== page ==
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Pulse Jet Pointers
Vol. 1, No. 2

Cartridge Collectors
The boss says "Solve this awful dust problem, but don't use up any floor space. Hang it in a low bay. Be sure there are no bags to change and don't spend any money." Sound familiar? We decided to at least take a shot at these demands with our new cartridge collector. A flyer on these unique collectors, which can be filed as a centerfold in your regular Beckert & Hiester pulse jet bulletin, is now available. Write us. You don't have a bulletin on pulse jets either? We will send that too! The new cartridges pack 200 sq. ft. of media into a 12%" dia. x 26" long cylinder. They can also tackle some nasty jobs, like lead fumes and welding smoke.

Getting Away From It
All With new restrictions on dust disposal, many installations are using contract dust haulers. Ever find yourself with the hopper outlets too close to grade level for the trucks to pass under? Rather than spending thousands to raise the dust collector and/or moving it into the yard so that trucks can be loaded from the hoppers direct, use a conveying system. These relatively new devices use a flexible spring wire screw to put material where you need it —around corners, straight up forty feet, whatever is required.

Back Talk From Your Dust Collector
Most dust collectors are very reticent. They say nothing about their troubles until it's all too late. We have dust collector control panels that "talk back" and let you know about these little problems before they become work stoppages. Page 14 of our Installation, Operation and Maintenance Instruction book shows the wiring diagram and bill of material—everything you need to make your dust collector "talk back"!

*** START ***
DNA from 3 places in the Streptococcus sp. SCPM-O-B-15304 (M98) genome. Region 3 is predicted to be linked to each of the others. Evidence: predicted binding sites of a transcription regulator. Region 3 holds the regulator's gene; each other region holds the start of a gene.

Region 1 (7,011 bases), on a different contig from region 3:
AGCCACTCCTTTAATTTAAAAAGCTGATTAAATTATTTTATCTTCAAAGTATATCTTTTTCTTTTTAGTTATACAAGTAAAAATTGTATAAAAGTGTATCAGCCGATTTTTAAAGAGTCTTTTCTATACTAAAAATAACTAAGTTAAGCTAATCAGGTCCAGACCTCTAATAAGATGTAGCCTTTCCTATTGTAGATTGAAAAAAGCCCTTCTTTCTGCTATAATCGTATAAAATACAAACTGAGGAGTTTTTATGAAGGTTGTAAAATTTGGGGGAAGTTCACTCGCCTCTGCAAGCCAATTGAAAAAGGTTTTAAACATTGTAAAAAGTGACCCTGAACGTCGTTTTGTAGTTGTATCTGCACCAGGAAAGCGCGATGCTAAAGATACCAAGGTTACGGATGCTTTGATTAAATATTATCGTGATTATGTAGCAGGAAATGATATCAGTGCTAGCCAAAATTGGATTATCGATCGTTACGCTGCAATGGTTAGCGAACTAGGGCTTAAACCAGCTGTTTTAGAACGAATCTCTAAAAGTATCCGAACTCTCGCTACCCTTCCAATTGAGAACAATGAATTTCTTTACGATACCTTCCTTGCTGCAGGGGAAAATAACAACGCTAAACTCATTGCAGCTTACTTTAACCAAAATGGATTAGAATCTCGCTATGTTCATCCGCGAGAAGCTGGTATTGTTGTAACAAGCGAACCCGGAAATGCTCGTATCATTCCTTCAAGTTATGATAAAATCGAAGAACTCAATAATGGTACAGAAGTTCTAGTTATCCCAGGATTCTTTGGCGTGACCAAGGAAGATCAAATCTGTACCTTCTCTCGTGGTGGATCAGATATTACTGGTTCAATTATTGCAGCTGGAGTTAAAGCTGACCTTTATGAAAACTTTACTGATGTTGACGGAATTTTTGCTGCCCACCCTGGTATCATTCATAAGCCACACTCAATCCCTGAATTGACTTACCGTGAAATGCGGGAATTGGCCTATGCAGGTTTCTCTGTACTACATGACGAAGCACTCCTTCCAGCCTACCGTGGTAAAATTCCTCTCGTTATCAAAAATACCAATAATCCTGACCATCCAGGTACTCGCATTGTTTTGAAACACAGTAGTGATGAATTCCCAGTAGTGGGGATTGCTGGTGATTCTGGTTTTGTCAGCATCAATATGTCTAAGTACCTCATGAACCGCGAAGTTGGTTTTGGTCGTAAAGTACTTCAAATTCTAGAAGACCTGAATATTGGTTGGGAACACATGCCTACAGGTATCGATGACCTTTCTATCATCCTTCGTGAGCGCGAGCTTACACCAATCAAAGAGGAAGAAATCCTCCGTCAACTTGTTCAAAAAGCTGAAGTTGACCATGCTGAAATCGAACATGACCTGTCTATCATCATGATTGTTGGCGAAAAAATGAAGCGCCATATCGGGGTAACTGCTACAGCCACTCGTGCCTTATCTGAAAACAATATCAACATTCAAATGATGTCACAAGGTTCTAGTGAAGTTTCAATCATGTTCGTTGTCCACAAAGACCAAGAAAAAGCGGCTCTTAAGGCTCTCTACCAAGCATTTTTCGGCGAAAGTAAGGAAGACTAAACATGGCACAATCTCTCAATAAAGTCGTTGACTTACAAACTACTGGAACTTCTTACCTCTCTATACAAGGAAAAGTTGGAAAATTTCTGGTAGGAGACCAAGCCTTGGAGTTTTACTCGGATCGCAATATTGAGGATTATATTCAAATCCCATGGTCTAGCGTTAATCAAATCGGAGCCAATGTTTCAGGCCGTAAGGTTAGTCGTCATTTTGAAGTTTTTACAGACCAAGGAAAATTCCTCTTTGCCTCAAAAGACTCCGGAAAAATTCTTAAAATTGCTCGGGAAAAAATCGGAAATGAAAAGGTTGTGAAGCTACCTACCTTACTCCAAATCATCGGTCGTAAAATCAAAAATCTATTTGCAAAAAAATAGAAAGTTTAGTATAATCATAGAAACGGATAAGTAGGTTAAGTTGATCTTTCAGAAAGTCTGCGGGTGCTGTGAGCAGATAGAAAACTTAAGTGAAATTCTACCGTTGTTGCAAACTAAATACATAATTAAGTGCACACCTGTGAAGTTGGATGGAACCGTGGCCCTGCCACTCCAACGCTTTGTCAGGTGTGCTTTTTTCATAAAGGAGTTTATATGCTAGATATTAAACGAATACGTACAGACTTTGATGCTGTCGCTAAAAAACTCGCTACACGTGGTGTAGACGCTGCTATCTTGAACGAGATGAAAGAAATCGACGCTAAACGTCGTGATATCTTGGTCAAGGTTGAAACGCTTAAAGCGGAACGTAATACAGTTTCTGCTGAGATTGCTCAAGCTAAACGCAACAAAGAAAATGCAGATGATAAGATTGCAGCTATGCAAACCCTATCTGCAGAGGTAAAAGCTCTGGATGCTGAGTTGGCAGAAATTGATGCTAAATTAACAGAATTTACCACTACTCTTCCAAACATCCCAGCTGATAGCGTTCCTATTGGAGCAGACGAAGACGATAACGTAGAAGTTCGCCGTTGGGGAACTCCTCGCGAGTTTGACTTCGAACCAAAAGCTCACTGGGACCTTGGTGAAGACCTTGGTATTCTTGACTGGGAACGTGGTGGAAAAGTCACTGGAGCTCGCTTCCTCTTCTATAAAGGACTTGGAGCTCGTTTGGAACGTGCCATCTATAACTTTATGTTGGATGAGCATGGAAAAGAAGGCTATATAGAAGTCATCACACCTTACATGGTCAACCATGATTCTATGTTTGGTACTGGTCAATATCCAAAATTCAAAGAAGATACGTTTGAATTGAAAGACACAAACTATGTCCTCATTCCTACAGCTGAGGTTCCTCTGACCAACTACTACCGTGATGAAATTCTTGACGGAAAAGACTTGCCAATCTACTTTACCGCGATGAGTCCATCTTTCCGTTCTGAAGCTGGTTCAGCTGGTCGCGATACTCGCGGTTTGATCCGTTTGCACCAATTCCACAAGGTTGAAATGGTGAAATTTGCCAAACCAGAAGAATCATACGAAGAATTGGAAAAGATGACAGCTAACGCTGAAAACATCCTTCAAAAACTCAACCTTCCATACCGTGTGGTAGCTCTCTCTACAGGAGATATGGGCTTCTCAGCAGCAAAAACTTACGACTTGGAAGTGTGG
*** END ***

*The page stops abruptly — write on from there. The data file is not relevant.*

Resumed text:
Trying To Change The Old Bag!
Time goes by regardless! Let our experienced crew do the dirty work in your dust collector. If your "bags are in rags," we have a complete array of felts and weaves to meet any requirement. Field engineers are also available for troubleshooting and consultation. Write us for field service scheduling and prices.

Getting Dried Out
Moisture in compressed air is an ever present problem. Most industrial compressors have only rudimentary coolers and separators. If there is at least as much air as oil and water in the 100 PSI line, most plant engineers learn to be satisfied. Pulse jet dust collectors are surprisingly tolerant of contaminated air. Certainly more so than air tools and cylinder operators. However, we usually get two strikes against us before ever getting to bat: 1 ) We are outside in the cold and 2) we are at the end of the line. The solution is quite simple:
First we put an inexpensive automatic moisture trap and/or a coalescing filter on the air header. Then in severe climates we "swallow" the air header and trap/filter into the clean air plenum
where it will stay warm. If ordered with new equipment, the added cost is negligible.

On retrofits, we offer electrical tracing materials and/or insulated header boxes with hinged covers for servicing the diaphragm valves. The boxes can be bolted and "ventilated" into the clean air plenum to circulate warm air into the valve area. 

For the most severe problems we offer desiccant or refrigerant dryers, but 99% of all pulse jets operate successfully year around with a simple drain trap.

For more information on removing water and oil from compressed air, ask us for Baston Bulletin R-14A. Also see our compressed air guidelines on page 8 of the installation manual (which we will also send on request).

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Since 1921, Industrial Dust Control, Ventilation and Process Equipment


Beckert & Hiester, Inc.
P.O. Box 1885
Saginaw, MI  48605-1885
Local and International - 989-792-3443 or 989-793-2420
Toll Free - 800 332-4031
Fax - 989-793-2971 or 989-791-4781

 Copyright © 2000-2013. Beckert & Hiester Inc.